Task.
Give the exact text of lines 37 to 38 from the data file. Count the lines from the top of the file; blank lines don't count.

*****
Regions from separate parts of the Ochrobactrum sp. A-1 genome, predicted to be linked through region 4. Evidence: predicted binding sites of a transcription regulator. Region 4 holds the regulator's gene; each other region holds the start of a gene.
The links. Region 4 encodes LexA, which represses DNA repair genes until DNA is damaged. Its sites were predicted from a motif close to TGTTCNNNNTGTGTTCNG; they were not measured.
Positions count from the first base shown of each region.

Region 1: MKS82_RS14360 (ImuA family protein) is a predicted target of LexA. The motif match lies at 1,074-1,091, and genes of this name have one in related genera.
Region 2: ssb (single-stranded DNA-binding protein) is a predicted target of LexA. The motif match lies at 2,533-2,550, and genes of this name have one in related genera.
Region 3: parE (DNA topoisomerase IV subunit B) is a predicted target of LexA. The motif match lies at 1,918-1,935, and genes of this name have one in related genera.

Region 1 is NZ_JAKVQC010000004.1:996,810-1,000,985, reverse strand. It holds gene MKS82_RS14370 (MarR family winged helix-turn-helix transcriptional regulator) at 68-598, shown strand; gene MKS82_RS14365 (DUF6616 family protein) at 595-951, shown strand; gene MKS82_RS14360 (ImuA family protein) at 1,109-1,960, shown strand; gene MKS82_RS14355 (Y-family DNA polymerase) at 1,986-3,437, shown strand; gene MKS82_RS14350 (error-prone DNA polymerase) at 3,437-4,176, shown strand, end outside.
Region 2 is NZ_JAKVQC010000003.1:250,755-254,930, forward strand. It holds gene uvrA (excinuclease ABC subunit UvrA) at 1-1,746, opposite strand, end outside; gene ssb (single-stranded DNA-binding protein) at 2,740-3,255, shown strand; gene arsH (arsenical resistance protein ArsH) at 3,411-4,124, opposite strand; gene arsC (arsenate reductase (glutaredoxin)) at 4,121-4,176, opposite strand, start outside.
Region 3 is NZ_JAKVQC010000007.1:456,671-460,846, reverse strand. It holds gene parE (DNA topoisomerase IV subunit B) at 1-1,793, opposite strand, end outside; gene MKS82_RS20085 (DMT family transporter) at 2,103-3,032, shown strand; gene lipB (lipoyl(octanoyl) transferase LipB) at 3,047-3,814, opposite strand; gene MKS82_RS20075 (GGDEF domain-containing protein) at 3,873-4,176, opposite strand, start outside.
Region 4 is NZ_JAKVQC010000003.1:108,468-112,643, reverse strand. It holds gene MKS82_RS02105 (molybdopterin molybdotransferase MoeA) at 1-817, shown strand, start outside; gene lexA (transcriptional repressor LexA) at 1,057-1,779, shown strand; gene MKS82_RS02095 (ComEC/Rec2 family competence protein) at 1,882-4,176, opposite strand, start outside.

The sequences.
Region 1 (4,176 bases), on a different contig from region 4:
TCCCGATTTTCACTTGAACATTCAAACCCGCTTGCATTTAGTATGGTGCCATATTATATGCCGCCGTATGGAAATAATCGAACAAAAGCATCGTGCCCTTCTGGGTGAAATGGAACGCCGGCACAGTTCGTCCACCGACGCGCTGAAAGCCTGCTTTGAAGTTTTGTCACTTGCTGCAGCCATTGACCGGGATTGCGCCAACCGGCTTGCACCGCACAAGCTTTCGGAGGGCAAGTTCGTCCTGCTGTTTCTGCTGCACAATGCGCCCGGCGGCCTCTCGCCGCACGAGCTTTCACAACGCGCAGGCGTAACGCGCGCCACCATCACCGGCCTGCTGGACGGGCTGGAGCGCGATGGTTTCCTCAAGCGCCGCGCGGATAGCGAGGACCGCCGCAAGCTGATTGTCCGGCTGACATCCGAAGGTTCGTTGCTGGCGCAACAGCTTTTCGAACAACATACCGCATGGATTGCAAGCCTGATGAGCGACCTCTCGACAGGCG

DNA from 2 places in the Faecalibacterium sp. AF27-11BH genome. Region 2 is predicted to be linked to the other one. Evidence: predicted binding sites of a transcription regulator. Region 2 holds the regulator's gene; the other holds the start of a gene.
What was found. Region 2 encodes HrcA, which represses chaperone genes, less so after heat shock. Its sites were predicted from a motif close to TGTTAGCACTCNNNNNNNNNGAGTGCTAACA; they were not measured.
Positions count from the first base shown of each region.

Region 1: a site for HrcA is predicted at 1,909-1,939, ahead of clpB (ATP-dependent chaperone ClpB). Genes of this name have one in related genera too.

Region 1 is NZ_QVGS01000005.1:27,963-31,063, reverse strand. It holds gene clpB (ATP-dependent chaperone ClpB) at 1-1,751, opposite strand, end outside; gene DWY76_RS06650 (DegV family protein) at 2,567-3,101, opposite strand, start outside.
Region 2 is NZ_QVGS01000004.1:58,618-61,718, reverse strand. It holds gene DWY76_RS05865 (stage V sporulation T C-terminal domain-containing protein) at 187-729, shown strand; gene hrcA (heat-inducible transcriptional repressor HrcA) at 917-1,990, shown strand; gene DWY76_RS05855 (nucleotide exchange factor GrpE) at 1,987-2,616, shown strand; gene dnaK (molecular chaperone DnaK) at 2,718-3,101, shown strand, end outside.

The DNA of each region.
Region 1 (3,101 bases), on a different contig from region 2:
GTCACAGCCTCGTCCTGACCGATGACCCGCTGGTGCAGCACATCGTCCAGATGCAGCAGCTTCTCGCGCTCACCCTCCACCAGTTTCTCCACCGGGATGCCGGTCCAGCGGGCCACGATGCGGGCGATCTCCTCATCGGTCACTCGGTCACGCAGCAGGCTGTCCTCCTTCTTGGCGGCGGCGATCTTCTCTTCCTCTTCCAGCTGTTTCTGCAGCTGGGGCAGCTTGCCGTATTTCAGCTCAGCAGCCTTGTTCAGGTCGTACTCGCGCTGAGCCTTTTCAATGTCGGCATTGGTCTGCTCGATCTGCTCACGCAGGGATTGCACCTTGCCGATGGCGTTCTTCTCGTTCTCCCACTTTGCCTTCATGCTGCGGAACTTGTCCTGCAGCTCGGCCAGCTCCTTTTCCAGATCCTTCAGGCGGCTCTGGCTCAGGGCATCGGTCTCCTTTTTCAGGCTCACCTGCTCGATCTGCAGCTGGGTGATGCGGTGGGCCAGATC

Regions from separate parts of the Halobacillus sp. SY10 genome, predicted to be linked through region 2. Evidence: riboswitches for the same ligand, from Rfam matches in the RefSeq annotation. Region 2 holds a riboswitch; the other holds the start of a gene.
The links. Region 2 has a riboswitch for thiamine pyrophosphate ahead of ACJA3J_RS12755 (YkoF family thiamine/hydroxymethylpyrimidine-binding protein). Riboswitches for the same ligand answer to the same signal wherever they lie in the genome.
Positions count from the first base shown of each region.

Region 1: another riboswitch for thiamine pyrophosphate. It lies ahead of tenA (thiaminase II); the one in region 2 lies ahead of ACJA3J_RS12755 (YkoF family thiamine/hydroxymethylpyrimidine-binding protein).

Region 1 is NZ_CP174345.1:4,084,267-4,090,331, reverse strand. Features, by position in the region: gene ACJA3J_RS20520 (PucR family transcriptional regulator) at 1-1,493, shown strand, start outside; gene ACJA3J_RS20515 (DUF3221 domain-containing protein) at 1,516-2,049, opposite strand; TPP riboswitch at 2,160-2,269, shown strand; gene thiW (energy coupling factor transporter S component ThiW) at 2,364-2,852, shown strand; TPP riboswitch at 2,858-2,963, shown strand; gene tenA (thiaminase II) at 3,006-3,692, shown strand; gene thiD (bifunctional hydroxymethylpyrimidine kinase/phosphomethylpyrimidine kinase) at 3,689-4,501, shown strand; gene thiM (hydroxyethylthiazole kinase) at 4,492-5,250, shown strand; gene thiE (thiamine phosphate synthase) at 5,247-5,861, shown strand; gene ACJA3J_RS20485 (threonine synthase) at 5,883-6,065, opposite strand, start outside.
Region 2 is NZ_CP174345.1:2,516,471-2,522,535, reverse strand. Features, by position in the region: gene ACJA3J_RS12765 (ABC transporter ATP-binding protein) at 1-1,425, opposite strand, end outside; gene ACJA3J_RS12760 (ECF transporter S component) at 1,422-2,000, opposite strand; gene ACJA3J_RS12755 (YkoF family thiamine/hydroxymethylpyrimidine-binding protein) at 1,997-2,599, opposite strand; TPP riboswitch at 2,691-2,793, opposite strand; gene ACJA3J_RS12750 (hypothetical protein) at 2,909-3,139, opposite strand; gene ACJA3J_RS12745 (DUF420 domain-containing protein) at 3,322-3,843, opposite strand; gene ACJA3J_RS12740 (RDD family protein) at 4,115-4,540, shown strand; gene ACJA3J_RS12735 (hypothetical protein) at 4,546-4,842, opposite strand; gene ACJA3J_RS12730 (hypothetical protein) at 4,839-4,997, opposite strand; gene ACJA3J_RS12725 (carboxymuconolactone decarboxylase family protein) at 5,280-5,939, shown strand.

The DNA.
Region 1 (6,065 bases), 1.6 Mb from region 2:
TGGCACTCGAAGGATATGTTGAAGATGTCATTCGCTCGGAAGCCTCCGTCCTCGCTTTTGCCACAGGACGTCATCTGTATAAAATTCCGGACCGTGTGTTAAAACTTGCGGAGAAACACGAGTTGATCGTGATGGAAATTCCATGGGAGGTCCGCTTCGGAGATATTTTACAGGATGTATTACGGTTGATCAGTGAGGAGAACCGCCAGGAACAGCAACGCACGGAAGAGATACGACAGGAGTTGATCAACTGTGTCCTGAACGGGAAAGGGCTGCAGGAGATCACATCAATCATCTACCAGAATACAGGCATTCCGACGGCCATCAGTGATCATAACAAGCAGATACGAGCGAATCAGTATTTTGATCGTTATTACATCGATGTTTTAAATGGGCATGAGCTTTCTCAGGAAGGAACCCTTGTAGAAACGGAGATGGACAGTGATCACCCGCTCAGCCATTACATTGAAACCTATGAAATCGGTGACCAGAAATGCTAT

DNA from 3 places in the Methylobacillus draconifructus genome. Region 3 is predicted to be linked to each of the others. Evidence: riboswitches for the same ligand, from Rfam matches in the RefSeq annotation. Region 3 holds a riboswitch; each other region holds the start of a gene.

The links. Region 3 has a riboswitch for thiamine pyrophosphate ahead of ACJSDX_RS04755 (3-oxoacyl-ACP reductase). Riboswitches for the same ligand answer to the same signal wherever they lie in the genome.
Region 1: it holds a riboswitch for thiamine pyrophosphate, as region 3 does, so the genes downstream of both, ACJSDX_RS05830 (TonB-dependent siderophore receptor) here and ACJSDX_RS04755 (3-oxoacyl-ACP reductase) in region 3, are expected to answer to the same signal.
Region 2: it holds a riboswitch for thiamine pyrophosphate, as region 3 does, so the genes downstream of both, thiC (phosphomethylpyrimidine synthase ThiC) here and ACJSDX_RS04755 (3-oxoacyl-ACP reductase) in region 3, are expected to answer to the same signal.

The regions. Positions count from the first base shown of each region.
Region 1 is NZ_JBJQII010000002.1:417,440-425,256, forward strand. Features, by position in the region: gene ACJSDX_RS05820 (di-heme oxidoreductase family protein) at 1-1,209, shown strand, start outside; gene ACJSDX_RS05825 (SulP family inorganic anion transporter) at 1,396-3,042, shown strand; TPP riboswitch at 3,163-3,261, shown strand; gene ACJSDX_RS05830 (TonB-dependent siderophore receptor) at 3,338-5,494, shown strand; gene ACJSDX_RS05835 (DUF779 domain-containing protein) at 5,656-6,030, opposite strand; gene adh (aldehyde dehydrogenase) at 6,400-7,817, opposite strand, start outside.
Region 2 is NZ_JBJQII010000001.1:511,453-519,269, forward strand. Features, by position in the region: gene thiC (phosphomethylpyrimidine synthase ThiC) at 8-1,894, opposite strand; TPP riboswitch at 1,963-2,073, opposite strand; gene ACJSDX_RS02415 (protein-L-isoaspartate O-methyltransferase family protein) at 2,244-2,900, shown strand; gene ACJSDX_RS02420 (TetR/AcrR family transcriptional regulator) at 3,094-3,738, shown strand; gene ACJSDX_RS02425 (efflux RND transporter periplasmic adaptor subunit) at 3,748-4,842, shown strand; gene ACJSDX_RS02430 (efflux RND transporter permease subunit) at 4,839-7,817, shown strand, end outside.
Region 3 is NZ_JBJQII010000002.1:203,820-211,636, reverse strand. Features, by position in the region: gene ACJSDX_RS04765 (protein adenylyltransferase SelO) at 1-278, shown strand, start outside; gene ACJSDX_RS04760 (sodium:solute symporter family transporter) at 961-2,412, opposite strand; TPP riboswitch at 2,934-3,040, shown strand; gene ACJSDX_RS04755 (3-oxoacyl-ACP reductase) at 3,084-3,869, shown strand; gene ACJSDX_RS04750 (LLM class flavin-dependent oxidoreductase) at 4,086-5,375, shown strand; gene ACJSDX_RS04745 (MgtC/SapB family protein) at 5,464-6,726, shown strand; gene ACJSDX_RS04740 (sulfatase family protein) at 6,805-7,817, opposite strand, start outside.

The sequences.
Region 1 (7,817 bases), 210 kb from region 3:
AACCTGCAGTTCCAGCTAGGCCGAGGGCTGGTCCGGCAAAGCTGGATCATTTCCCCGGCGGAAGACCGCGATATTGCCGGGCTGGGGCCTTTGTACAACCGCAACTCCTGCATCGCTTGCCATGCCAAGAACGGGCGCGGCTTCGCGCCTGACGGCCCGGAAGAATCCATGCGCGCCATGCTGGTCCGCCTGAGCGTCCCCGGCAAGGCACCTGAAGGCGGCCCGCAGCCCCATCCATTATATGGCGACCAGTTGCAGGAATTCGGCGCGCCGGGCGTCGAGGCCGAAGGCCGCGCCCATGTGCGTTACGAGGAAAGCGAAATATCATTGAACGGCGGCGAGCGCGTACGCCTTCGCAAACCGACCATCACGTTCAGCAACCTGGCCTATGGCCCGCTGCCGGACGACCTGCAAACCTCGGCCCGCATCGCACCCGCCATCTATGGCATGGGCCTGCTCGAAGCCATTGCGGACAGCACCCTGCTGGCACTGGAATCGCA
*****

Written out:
Region 1 is NZ_JBJQII010000002.1:417,440-425,256, forward strand. Features, by position in the region: gene ACJSDX_RS05820 (di-heme oxidoreductase family protein) at 1-1,209, shown strand, start outside; gene ACJSDX_RS05825 (SulP family inorganic anion transporter) at 1,396-3,042, shown strand; TPP riboswitch at 3,163-3,261, shown strand; gene ACJSDX_RS05830 (TonB-dependent siderophore receptor) at 3,338-5,494, shown strand; gene ACJSDX_RS05835 (DUF779 domain-containing protein) at 5,656-6,030, opposite strand; gene adh (aldehyde dehydrogenase) at 6,400-7,817, opposite strand, start outside.
Region 2 is NZ_JBJQII010000001.1:511,453-519,269, forward strand. Features, by position in the region: gene thiC (phosphomethylpyrimidine synthase ThiC) at 8-1,894, opposite strand; TPP riboswitch at 1,963-2,073, opposite strand; gene ACJSDX_RS02415 (protein-L-isoaspartate O-methyltransferase family protein) at 2,244-2,900, shown strand; gene ACJSDX_RS02420 (TetR/AcrR family transcriptional regulator) at 3,094-3,738, shown strand; gene ACJSDX_RS02425 (efflux RND transporter periplasmic adaptor subunit) at 3,748-4,842, shown strand; gene ACJSDX_RS02430 (efflux RND transporter permease subunit) at 4,839-7,817, shown strand, end outside.